Paris, 1942. Robert Klein cannot find any fault with the state of affairs in German-occupied France. He has a well-furnished flat, a mistress, and business is booming. Jews facing ... See full summary »
What is real and what is fiction? Faced with writer's block with his novel, Lewis Fielding turns to a film script about a woman finding herself after his wife Elizabeth returns from Baden ... See full summary »
Frederique (Huppert) leaves her family's small-town trout farm to embark on an journey taking her to Japan and into the arms of a man. Irritations concerning her actions and present state ... See full summary »
The Oxford professor of philosophy Stephen has two favorite pupils, the athletic aristocrat William and the Austrian Anna von Graz. Stephen is a frustrated man, with a negligent wife, Rosalind, who is pregnant of their third child, and is envious of the Oxford professor Charley that has a television show. Stephen feels attracted to Anna, but William woos her and she becomes his girlfriend. Charley has a love affair with Anna but when things go wrong, Anna must leave town. Written by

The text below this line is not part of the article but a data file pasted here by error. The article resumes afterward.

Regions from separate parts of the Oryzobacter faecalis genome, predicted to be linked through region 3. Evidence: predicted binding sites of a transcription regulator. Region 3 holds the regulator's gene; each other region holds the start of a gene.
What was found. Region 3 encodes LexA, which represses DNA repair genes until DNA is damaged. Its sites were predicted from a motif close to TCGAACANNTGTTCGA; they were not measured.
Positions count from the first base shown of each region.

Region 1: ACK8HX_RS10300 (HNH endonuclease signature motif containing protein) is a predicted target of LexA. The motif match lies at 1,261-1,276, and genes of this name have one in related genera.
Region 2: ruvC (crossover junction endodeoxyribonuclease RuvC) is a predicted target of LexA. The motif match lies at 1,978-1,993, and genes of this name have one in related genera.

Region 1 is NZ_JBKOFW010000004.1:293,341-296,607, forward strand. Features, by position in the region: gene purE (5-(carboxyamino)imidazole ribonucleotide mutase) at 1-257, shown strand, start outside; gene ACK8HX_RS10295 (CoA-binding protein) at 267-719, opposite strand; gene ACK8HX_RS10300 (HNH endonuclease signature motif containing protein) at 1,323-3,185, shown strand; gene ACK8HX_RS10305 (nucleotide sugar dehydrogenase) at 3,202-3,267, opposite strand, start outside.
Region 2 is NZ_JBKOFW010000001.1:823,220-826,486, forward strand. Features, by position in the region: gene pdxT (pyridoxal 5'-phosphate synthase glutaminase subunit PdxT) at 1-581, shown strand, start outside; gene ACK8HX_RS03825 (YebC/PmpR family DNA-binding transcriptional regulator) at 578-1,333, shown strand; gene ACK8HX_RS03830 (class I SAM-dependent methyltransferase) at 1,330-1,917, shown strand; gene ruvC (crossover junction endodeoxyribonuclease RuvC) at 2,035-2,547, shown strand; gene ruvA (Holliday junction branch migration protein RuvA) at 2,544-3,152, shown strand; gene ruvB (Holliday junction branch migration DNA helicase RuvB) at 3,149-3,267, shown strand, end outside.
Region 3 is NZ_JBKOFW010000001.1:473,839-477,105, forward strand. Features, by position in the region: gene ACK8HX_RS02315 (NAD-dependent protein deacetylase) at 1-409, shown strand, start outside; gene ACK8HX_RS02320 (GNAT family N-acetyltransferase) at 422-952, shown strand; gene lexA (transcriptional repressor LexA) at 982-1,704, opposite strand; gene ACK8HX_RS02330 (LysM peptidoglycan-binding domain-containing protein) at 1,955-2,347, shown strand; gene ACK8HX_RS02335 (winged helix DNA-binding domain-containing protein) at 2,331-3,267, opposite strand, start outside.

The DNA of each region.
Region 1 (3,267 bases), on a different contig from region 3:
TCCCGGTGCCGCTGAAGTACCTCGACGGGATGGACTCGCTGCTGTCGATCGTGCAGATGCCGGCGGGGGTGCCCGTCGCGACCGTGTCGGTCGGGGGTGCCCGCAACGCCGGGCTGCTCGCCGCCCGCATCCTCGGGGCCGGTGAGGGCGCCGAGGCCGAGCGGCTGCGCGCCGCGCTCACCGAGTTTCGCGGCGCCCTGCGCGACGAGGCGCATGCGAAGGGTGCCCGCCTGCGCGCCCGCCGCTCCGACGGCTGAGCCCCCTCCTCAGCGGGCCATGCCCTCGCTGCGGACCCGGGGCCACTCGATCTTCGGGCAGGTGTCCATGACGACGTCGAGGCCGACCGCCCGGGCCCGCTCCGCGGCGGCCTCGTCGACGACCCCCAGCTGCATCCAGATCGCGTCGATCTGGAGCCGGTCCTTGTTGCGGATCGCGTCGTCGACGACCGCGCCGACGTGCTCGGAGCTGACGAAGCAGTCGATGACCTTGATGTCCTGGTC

Claudio Carvalho, Rio de Janeiro, Brazil
[reading from learned journal]
A statistical analysis of sexual intercourse at Colenso University, Milwaukee showed... that 70% did it in the evening, 29.9% between 2 and 4 in the afternoon and 0.1% during a lecture on Aristotle.
I'm surprised to hear that Aristotle is on the syllabus in the State of Wisconsin.
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Following their work on "The Servant" (1963) and before the more well-known, "The Go-Between" (1971), "Accident" can be seen as the best - certainly the most understated - of the collaborations between the English playwright, Harold Pinter, and the expatriate American director, Joseph Losey, who had lived and worked in London for some years.
As Pinter said in a 1966 interview: "So in this film everything is buried, it is implicit. There is really very little dialogue, and that is mostly trivial, meaningless. The drama goes on inside the characters." In the published screenplay his directions for one scene indicate that "the words are fragments of realistic conversation. They are not thoughts..." and what comes across is the brilliant contrast between the nondescript, mundane, day-to-day attempts at communication between the characters combined with a hard look at the underlying reality of the characters' situations. Nothing is like it seems to be.
If you like the work of Harold Pinter, this rarely-available film, is a brilliant addition. See it in combination with the other two to get a full picture of what Losey and Pinter achieved. I've seen the films at least 10 times each and they formed the basis of my 1974 MA thesis on the Pinter-Losey collaboration.
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